Flora Nwapa: Pioneering African Women's Literature and Publishing
Fondly known as the mother of modern African literature, Florence Nwanzuruahu Nkiru Nwapa was the first African woman novelist to publish a book in English in Britain, setting the stage for a generation of African women writers. She attained global recognition by publishing her debut book, Efuru, by Heinemann Educational Books in 1966. According to Wikipedia, She never considered herself a feminist, although she was most recognised for reenacting Igbo women's lives and rituals.
She championed women in African society through her work as an author and publisher and published works of African literature. When she established Tana Press in Nigeria in 1970, she was one of the pioneering African woman publishers. Nwapa worked for the government throughout the Biafran War's restoration. She specifically dealt with refugees and orphans who were displaced due to the war.
Nwapa was born in Oguta, in south-eastern Nigeria, the eldest of the six children of Martha Nwapa, a drama teacher, and Christopher Ijeoma, an agent with the United Africa Company. Flora Nwapa attended Oguta, Elelenwa Secondary School in Port Harcourt, and CMS Girls School in Lagos. After CMS Girls School and Kudeti Girls School merged, St Anne's School Ibadan was created. Nwapa, the oldest child, helped her mother with her sewing and repair business with great care and responsibility.
According to a biography written by Eily Coolidge, Nwapa's earliest literary inspirations for her authentic and riveting stories of African women came from working alongside her mother. When Nwapa would go to have her clothes repaired, local Igbo women would share fantastic tales about Igbo mythology, deities, and magic with her. Despite these fascinating traditional stories, Nigerians were persecuted and subjugated under British colonial control during Nwapa's childhood.
She began attending college when she was 22 years old, and in 1957, when she was 26 years old, she graduated from University College, Ibadan, with a B.A. She next travelled to Scotland, where, in 1958, she graduated from Edinburgh University with a diploma in education.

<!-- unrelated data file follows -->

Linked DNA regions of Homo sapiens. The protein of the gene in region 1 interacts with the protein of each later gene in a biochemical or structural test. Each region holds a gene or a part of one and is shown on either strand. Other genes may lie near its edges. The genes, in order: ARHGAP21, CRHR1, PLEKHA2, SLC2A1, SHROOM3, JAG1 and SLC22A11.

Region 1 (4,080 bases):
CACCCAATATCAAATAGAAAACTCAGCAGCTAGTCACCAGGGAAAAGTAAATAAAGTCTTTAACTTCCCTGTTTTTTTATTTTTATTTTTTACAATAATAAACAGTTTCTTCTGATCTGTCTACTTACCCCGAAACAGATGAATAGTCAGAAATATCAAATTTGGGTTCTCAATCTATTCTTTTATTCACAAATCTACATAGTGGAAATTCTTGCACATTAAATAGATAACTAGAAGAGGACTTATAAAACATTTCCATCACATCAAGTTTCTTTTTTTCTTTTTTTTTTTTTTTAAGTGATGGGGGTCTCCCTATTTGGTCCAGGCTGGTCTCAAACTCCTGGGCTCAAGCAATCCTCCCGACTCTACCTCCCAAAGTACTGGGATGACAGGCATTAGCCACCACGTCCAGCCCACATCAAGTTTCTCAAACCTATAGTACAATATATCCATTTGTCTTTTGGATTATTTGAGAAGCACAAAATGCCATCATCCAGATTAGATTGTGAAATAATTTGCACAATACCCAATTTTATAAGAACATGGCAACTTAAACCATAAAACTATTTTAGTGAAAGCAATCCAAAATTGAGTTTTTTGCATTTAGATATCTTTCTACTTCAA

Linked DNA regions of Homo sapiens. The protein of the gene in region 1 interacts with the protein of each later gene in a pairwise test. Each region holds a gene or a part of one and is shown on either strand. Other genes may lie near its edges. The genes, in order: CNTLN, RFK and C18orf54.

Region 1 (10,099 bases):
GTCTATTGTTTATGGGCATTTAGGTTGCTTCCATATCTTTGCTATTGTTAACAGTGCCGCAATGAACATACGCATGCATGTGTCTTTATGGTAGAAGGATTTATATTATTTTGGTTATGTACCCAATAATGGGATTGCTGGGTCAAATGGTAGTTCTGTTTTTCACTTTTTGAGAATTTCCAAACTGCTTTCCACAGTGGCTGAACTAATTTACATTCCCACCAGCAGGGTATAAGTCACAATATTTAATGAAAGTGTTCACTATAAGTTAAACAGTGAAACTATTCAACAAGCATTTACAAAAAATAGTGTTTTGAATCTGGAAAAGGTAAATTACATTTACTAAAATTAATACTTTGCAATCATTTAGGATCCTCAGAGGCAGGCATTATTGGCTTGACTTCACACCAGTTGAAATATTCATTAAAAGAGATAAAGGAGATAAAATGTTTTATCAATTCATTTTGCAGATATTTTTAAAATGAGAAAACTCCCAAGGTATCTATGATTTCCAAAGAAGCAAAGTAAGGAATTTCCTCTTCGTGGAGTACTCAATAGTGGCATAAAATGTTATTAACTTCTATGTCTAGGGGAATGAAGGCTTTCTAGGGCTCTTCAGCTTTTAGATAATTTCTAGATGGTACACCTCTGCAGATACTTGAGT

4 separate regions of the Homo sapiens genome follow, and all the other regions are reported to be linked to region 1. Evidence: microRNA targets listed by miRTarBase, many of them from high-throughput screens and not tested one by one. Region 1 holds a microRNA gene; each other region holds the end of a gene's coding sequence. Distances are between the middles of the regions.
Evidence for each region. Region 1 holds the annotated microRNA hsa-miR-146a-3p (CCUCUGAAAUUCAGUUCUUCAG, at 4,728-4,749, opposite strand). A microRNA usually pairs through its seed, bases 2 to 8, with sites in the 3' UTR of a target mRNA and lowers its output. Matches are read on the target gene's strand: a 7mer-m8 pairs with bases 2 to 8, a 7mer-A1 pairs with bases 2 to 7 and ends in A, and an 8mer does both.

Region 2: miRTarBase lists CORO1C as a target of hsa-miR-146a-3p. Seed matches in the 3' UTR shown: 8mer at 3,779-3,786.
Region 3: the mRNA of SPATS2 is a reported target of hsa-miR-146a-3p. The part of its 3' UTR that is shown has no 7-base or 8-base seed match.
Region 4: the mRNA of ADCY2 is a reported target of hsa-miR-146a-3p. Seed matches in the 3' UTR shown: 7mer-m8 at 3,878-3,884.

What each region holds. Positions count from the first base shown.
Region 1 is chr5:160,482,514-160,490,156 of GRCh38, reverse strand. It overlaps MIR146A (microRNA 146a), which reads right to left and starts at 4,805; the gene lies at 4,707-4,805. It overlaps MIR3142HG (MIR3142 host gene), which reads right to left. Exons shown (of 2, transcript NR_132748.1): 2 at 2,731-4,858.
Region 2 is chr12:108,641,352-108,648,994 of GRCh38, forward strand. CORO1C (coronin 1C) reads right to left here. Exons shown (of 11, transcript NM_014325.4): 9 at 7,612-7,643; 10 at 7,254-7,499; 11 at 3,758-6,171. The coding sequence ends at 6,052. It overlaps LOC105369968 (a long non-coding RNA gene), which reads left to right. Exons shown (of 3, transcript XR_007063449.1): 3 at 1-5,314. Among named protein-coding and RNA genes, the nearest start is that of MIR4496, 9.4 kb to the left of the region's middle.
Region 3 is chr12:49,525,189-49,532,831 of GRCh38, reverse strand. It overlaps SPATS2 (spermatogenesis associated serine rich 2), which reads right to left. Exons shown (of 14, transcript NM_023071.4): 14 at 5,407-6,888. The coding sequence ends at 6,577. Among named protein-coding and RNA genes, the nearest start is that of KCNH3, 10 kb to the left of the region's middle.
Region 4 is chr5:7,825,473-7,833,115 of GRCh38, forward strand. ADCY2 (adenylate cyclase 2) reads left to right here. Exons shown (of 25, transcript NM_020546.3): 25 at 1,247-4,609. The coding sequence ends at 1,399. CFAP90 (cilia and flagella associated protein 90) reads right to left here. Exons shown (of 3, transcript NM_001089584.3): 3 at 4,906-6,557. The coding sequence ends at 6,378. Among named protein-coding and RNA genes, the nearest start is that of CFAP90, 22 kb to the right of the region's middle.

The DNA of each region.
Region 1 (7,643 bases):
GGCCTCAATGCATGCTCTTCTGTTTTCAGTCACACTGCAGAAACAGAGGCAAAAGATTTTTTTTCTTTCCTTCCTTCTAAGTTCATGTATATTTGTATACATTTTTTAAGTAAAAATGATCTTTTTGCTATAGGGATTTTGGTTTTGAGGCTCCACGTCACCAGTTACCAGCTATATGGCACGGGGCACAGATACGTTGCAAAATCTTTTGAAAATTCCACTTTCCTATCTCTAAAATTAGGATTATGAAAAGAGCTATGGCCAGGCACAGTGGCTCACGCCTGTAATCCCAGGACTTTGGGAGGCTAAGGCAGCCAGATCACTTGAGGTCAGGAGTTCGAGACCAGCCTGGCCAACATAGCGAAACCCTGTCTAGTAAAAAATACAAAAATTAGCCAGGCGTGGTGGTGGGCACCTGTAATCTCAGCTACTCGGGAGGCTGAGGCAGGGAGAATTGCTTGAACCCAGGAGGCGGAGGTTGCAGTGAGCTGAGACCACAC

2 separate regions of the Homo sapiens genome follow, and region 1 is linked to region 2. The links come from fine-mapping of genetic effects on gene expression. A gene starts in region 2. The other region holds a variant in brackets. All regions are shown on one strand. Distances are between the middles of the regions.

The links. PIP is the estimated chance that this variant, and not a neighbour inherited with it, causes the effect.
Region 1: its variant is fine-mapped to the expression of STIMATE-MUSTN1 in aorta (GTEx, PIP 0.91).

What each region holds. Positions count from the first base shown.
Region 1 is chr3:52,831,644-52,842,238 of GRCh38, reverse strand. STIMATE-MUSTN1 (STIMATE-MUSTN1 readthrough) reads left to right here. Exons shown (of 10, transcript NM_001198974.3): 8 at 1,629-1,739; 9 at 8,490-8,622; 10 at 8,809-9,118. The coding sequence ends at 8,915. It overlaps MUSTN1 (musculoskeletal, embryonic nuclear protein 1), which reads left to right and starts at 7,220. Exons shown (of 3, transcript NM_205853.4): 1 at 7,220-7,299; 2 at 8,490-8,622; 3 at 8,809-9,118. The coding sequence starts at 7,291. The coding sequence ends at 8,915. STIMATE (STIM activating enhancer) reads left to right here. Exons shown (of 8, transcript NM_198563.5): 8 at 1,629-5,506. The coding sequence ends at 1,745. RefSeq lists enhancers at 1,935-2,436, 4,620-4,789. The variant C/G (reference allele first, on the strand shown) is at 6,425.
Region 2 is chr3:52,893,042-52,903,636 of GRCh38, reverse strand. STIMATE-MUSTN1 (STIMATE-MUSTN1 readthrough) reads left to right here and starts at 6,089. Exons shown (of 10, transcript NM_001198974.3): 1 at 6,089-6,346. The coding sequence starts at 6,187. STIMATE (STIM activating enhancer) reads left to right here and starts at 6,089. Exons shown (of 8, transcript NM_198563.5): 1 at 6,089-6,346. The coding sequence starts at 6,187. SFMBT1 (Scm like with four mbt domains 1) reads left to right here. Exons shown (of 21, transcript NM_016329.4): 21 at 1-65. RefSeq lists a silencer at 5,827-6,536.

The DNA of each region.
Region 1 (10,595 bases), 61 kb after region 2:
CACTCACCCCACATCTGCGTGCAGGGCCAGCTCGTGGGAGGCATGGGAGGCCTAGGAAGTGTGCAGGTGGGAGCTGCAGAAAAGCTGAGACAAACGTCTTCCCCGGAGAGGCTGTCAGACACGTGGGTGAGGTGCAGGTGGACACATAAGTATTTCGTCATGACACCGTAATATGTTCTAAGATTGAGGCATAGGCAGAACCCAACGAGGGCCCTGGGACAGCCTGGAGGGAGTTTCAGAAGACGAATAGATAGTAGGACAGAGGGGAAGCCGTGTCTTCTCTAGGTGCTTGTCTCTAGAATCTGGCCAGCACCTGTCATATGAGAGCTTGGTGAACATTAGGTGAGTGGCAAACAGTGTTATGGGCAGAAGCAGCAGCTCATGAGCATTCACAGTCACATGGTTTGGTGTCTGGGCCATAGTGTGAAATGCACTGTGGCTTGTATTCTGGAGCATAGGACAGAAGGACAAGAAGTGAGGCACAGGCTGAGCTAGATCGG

She married Chief Gogo Nwakuche and had Ezine Nzeribe (from a previous relationship), Uzoma Gogo Nwakuche, and Amede Nzeribe for Chief Gogo NWakuche, according to the documentary The House of Nwapa by Onyeka Nwelue, her uncle A. C. Nwapa served as Nigeria's first Minister of Commerce and Industries.
Nwapa joined the Ministry of Education in Calabar, Cross River State as an Education Officer after leaving Nigeria and worked there until 1959. She then accepted a position as a teacher at Queen's School in Enugu, where she worked from 1959 to 1962, instructing English and geography. She held several posts in government service and education, including Assistant Registrar at the University of Lagos from 1962 to 1967. She accepted a cabinet position as minister of health and social welfare in East Central State (1970–1971) following Nigeria’s Civil War, and later as minister of lands, survey, and urban development from 1971 to 1974. At the Alvan Ikoku Federal College of Education in Owerri, Nigeria, she was a guest lecturer. She was chosen to teach creative writing as a visiting lecturer at the University of Maiduguri in 1989.
At 30 years old, Nwapa's debut book, Efuru, was released in 1966 and is regarded as a groundbreaking work as an English-language novel by an African woman author. In 1962, she sent the transcript to the well-known Nigerian author Chinua Achebe, who responded with a very encouraging letter and even offered money for the postage to send the manuscript to the English publisher Heinemann.
The novels Idu (1970), Never Again (1975), One is Enough (1981), and Women are Different (1986) came after Efuru. This is Lagos (1971), Wives at War (1980), and Cassava Song and Rice Song in 1986 are two story collections she has written. She has written numerous children's novels as well.
She established Tana Press in 1974 and the Flora Nwapa Company in 1977, publishing both her writing for adults and young readers and other authors. To "inform and educate women all over the world, especially Feminists (both with capital F and small f) about the role of women in Nigeria, their economic independence, their relationship with their husbands and children, their traditional beliefs, and their status in the community as a whole," she stated as one of her objectives. The description of Tana as "the first press owned and operated by a woman, with a sizable female audience. An endeavour that was well past its time at a time when no one thought that African women made up a readership or a market for books.
Nwapa initially had little interest in feminism since she believed it was prejudiced against men during the beginning of her literary career because of how it was perceived and depicted. Still, she gradually came to terms with it. Her battle with feminism, however, is illustrative of the current discussions about the movement in Africa and the rest of the world. From Daughters of Africa in 1992 through Africaine and Black Orpheus in the 1960s and 1970s.
Nwapa's work as a teacher later on spanned the remainder of her life. It included teaching at institutions across the globe, including New York University, Trinity College, the University of Minnesota, the University of Michigan, and the University of Ilorin. In a conversation with Contemporary Authors, she stated, "I have been writing for almost thirty years. My focus has been on urban and rural women's struggles for survival in a rapidly changing, predominately male world.
At 62, Flora Nwapa died from pneumonia on October 16, 1993, in a hospital in Enugu, Nigeria. The Lake Goddess, her last book, was released after her death.